August 15, 2003

Seven Questions with Alex Lightman

This week's special guest, Alex Lightman, answers our Seven Questions about the Future.

  1. The present is the future relative to the past. What's the best thing about living here in the future?

    We live in an ever smarter world. An exponentially increasing number of people, places and things will be getting exponentially smarter and more responsive.

  2. What's the biggest disappointment?

    I don't have anything that's a disappointment. It's all good. Even environmental damage is teaching us to become teraformers, leading us to be much wiser and more cautious when we go out to terraform millions of planets like grains of sand around trillions of stars.

  3. Assuming you die at the age of 100, what will be the biggest difference be between the world you were born into and the world you leave?

    Going from millions of people per computer and per local digital network per person to millions of computers and a dozens of networks - local, regional, global, interstellar - per person. That's the digital big bang, and the world that 4G will create.

  4. What future development that you consider likely (or inevitable) do you look forward to with the most anticipation?

    Equitocracy, my term for "government by owners". Taking every government - national, regional, munipal - public and letting people both own and vote their shares. This will increase wealth at one go more than any other social innovation, and be part of the exponential increase in feedback loops.

  5. What future development that you consider likely (or inevitable) do you dread the most?

    None. Even pollution will cause us to go into space. Humans exist to face new and novel problems, so it's all grist for our growth. How boring and pointless to have no challenges or fears to face.

  6. Assuming you have the ability to determine (or at least influence) the future, what future development that you consider unlikely (or are uncertain about) would you most like to help bring about?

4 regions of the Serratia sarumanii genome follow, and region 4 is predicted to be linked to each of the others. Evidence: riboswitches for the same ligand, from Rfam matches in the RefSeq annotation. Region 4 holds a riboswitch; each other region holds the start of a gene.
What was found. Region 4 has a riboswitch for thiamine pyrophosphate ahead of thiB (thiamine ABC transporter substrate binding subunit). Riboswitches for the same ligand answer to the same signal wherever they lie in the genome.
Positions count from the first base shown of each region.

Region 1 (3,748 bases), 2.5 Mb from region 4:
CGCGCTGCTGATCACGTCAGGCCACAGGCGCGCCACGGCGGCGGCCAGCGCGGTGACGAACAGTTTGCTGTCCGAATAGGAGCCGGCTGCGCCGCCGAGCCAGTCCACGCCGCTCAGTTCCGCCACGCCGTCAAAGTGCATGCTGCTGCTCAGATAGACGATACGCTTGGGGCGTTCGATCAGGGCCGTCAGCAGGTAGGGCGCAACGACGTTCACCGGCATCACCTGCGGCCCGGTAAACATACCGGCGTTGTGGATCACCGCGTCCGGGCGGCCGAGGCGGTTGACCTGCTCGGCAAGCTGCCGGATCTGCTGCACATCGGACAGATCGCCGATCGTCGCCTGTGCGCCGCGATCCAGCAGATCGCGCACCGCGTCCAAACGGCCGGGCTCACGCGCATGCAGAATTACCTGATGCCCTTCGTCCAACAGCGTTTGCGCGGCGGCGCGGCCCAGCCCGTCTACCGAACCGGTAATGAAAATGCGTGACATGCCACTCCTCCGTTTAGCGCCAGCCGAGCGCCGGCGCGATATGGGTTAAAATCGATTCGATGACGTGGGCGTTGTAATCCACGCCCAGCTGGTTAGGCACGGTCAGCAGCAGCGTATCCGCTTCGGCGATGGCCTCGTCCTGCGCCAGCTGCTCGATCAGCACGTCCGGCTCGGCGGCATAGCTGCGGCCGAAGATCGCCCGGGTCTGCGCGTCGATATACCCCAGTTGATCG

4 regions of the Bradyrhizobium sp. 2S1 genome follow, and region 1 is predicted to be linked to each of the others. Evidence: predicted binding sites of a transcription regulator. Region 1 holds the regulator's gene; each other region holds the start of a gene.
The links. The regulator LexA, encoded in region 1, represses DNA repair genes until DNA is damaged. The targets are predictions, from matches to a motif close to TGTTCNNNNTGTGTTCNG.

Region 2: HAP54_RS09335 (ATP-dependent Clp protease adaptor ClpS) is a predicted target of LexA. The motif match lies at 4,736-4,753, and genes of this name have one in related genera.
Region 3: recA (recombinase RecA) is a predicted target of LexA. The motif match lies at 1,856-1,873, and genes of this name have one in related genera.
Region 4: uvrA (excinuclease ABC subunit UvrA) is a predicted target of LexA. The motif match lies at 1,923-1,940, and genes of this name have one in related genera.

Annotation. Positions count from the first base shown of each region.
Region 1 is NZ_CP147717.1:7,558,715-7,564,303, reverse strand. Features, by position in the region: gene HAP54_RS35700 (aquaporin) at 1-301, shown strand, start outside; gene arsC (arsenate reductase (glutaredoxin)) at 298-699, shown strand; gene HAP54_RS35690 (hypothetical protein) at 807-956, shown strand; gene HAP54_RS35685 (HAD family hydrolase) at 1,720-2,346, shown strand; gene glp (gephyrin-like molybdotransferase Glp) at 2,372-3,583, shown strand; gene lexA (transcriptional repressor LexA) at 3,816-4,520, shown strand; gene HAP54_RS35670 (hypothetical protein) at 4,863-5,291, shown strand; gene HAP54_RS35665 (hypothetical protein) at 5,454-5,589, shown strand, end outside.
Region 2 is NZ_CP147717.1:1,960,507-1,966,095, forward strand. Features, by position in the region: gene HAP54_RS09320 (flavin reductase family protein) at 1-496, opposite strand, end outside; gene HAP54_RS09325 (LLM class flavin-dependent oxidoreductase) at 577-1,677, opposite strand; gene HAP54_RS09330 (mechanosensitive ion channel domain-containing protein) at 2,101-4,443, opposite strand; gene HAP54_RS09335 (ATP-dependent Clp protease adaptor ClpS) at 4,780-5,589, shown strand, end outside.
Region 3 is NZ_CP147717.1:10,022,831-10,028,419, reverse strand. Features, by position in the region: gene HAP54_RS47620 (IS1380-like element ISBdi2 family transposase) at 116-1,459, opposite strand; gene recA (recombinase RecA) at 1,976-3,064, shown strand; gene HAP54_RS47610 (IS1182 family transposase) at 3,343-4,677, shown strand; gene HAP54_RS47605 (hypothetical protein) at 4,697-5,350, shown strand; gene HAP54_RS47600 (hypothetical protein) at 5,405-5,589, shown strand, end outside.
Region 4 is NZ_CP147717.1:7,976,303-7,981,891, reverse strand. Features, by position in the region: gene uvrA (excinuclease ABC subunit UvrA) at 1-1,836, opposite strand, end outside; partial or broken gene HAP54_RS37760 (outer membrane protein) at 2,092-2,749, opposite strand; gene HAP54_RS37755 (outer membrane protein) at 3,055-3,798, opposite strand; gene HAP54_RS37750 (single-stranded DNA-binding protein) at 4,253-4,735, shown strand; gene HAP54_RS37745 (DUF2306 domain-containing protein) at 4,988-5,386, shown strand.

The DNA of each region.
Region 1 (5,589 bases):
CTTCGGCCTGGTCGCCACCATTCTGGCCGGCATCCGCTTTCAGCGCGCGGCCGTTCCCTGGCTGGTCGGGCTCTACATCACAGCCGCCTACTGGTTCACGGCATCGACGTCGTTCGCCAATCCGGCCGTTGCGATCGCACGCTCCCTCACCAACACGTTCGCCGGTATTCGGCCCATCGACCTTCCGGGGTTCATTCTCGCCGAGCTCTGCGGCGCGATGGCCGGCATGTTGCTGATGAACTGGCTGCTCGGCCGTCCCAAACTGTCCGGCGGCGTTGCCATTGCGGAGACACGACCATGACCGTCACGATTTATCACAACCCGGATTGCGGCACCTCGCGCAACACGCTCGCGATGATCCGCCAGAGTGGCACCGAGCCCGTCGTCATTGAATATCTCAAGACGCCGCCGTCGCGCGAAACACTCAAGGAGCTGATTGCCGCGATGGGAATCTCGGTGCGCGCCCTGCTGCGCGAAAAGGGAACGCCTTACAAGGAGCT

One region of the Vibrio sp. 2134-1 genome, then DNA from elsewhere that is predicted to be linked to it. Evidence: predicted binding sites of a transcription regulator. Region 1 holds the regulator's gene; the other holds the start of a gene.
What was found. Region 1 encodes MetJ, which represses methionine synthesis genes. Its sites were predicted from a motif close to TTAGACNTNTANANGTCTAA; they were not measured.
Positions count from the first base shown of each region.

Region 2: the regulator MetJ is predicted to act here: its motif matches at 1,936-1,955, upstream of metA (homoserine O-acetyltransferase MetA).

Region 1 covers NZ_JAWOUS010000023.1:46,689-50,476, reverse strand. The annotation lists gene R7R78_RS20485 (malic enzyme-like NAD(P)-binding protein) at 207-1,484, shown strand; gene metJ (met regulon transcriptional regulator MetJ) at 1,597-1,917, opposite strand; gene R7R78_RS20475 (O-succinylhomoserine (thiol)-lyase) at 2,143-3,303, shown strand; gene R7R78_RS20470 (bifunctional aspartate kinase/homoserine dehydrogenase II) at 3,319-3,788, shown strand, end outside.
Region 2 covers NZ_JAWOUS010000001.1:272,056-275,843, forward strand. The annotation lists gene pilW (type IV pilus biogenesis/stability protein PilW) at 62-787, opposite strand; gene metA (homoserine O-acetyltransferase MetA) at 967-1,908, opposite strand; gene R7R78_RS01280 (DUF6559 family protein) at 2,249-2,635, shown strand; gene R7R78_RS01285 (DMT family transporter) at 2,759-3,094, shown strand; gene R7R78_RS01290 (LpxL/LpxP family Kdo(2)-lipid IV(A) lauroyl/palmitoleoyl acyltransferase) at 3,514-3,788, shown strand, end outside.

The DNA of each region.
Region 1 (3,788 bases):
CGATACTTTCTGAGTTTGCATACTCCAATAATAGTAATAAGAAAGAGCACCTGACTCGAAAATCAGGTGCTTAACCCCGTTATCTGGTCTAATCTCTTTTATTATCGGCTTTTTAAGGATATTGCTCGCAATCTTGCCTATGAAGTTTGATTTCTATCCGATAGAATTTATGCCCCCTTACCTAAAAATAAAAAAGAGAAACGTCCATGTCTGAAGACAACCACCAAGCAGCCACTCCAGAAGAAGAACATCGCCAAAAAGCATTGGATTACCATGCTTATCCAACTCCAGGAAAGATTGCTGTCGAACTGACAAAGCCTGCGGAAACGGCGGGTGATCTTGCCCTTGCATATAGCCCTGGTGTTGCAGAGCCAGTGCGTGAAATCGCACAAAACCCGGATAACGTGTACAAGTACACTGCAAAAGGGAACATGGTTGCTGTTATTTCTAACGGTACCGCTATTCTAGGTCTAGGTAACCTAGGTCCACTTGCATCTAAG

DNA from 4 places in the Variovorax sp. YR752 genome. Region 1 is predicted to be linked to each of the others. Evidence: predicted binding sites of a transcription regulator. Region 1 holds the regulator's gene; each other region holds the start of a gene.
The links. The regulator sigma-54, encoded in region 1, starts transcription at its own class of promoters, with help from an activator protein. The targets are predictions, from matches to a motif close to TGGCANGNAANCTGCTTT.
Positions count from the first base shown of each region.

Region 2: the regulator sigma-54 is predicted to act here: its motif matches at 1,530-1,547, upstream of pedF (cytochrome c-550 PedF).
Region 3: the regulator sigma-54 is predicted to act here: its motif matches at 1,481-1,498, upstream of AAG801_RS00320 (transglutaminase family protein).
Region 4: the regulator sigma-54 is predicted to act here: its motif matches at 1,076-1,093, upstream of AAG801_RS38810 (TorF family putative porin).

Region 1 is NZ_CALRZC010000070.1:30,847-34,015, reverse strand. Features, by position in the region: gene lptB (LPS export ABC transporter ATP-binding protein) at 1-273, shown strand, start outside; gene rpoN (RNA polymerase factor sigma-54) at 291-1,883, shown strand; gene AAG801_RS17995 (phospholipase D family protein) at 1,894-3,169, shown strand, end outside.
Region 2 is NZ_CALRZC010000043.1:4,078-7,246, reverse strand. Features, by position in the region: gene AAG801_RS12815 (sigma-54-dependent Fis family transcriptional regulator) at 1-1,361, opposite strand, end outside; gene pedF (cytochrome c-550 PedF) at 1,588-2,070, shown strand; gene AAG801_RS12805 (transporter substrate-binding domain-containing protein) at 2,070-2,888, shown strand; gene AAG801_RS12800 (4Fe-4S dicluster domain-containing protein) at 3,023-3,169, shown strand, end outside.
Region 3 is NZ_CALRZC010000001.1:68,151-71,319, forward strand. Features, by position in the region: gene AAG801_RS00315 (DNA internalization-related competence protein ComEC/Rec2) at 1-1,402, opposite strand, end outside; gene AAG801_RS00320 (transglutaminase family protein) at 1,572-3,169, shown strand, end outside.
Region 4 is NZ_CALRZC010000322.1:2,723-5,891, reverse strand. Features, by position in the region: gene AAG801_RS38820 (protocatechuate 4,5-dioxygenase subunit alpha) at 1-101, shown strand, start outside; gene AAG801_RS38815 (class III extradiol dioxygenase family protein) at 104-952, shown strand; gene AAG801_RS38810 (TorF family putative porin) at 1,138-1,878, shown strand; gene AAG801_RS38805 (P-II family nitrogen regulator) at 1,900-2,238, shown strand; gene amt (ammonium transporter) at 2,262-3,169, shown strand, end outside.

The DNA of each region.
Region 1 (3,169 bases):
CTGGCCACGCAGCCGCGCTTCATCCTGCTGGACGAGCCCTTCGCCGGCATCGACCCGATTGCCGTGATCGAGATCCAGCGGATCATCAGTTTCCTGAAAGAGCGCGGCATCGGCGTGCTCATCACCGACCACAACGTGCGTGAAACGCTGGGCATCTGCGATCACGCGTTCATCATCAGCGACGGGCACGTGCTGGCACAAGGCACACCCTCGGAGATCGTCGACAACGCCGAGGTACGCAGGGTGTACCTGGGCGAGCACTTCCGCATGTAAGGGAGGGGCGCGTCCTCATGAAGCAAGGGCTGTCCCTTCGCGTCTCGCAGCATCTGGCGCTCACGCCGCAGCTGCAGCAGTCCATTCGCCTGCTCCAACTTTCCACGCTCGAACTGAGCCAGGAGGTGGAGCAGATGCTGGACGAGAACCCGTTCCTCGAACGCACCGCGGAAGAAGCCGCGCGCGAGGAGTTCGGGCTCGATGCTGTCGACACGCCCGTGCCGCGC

I don't consider anything that I want to bring about unlikely, since I want things that would be for the good of the world, and, ultimately, if they are for the good of the world, others will help bring them about. Even a few dozen people can get things started and, contrary to the dreams of religious zealots, political tyrants, and would-be monopolists, there is no way to veto a technolgical or other beneficial development that is desired by many people in many countries.

  7. Why is it that in the year 2003 I still don't have a flying car? When do you think I'll be able to get one?

    Because idiotic teenagers can get a plane and crash it into building. The hazards of bad driving outweigh the benefits. Flying generally requires tremenous thrust, which requires a big engine and big wings, or hovering, which involved huge stresses on bearings or the same thrust. In either case you end up with high capital and/or maintenance costs, with few marginal benefits that can't be substituted for. Want to see the view from your flying car? Buy the pictures books, or go on the web and see the satellite photos. Want to get to meeting in less time? Telecommute with broadband. And so on.

(What's the deal with these seven questions?)

Posted by Phil at August 15, 2003 06:43 AM | TrackBack

My personal homepage.

Posted by: Johny Hobson at August 1, 2004 08:54 PM
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